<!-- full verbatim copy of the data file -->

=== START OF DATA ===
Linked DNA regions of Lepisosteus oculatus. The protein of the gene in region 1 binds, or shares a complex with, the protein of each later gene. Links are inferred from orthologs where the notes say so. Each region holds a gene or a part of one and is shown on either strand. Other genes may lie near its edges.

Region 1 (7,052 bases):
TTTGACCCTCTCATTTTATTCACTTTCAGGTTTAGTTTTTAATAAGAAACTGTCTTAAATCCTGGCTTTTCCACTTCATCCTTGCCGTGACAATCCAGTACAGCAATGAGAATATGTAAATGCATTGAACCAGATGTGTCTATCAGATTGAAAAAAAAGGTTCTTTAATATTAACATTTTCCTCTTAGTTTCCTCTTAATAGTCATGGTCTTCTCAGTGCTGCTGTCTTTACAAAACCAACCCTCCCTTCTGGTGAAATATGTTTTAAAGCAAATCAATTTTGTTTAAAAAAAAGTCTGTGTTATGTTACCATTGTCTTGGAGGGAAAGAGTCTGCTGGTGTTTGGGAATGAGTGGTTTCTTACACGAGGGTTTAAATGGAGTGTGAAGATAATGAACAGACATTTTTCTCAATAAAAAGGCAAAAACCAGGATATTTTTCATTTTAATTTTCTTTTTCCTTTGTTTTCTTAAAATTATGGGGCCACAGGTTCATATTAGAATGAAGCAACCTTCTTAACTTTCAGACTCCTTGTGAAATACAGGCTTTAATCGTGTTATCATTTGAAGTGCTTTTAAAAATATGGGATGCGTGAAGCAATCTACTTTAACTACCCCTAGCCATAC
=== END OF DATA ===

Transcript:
Linked DNA regions of Lepisosteus oculatus. The protein of the gene in region 1 binds, or shares a complex with, the protein of each later gene. Links are inferred from orthologs where the notes say so. Each region holds a gene or a part of one and is shown on either strand. Other genes may lie near its edges.

Region 1 (7,052 bases):
TTTGACCCTCTCATTTTATTCACTTTCAGGTTTAGTTTTTAATAAGAAACTGTCTTAAATCCTGGCTTTTCCACTTCATCCTTGCCGTGACAATCCAGTACAGCAATGAGAATATGTAAATGCATTGAACCAGATGTGTCTATCAGATTGAAAAAAAAGGTTCTTTAATATTAACATTTTCCTCTTAGTTTCCTCTTAATAGTCATGGTCTTCTCAGTGCTGCTGTCTTTACAAAACCAACCCTCCCTTCTGGTGAAATATGTTTTAAAGCAAATCAATTTTGTTTAAAAAAAAGTCTGTGTTATGTTACCATTGTCTTGGAGGGAAAGAGTCTGCTGGTGTTTGGGAATGAGTGGTTTCTTACACGAGGGTTTAAATGGAGTGTGAAGATAATGAACAGACATTTTTCTCAATAAAAAGGCAAAAACCAGGATATTTTTCATTTTAATTTTCTTTTTCCTTTGTTTTCTTAAAATTATGGGGCCACAGGTTCATATTAGAATGAAGCAACCTTCTTAACTTTCAGACTCCTTGTGAAATACAGGCTTTAATCGTGTTATCATTTGAAGTGCTTTTAAAAATATGGGATGCGTGAAGCAATCTACTTTAACTACCCCTAGCCATAC